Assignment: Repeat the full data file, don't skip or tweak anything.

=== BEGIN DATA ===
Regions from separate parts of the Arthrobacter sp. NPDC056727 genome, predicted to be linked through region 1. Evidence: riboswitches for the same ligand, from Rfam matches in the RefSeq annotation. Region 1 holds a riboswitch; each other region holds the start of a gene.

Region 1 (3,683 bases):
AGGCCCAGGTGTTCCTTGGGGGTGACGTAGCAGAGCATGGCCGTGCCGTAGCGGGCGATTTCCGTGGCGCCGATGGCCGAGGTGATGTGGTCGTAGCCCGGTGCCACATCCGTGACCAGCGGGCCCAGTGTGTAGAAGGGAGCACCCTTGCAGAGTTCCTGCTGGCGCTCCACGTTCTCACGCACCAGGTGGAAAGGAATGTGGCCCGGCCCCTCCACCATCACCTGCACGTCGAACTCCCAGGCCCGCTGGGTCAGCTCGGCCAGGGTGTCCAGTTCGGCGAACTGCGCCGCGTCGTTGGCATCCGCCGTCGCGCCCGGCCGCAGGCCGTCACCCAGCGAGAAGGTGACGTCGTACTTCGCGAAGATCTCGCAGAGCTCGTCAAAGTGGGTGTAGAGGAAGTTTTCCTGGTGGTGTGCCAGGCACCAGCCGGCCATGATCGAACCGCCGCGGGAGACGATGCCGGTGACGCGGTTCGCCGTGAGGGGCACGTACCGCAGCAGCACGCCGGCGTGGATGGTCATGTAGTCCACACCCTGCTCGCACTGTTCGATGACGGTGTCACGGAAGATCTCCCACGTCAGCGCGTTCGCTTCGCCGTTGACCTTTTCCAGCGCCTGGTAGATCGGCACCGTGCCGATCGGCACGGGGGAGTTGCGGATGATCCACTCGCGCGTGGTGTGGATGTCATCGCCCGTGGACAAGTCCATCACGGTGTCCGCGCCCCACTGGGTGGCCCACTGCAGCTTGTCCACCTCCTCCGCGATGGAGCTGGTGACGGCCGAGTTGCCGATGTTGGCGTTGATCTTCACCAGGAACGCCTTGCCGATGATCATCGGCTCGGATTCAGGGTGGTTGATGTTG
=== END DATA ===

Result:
Regions from separate parts of the Arthrobacter sp. NPDC056727 genome, predicted to be linked through region 1. Evidence: riboswitches for the same ligand, from Rfam matches in the RefSeq annotation. Region 1 holds a riboswitch; each other region holds the start of a gene.

Region 1 (3,683 bases):
AGGCCCAGGTGTTCCTTGGGGGTGACGTAGCAGAGCATGGCCGTGCCGTAGCGGGCGATTTCCGTGGCGCCGATGGCCGAGGTGATGTGGTCGTAGCCCGGTGCCACATCCGTGACCAGCGGGCCCAGTGTGTAGAAGGGAGCACCCTTGCAGAGTTCCTGCTGGCGCTCCACGTTCTCACGCACCAGGTGGAAAGGAATGTGGCCCGGCCCCTCCACCATCACCTGCACGTCGAACTCCCAGGCCCGCTGGGTCAGCTCGGCCAGGGTGTCCAGTTCGGCGAACTGCGCCGCGTCGTTGGCATCCGCCGTCGCGCCCGGCCGCAGGCCGTCACCCAGCGAGAAGGTGACGTCGTACTTCGCGAAGATCTCGCAGAGCTCGTCAAAGTGGGTGTAGAGGAAGTTTTCCTGGTGGTGTGCCAGGCACCAGCCGGCCATGATCGAACCGCCGCGGGAGACGATGCCGGTGACGCGGTTCGCCGTGAGGGGCACGTACCGCAGCAGCACGCCGGCGTGGATGGTCATGTAGTCCACACCCTGCTCGCACTGTTCGATGACGGTGTCACGGAAGATCTCCCACGTCAGCGCGTTCGCTTCGCCGTTGACCTTTTCCAGCGCCTGGTAGATCGGCACCGTGCCGATCGGCACGGGGGAGTTGCGGATGATCCACTCGCGCGTGGTGTGGATGTCATCGCCCGTGGACAAGTCCATCACGGTGTCCGCGCCCCACTGGGTGGCCCACTGCAGCTTGTCCACCTCCTCCGCGATGGAGCTGGTGACGGCCGAGTTGCCGATGTTGGCGTTGATCTTCACCAGGAACGCCTTGCCGATGATCATCGGCTCGGATTCAGGGTGGTTGATGTTG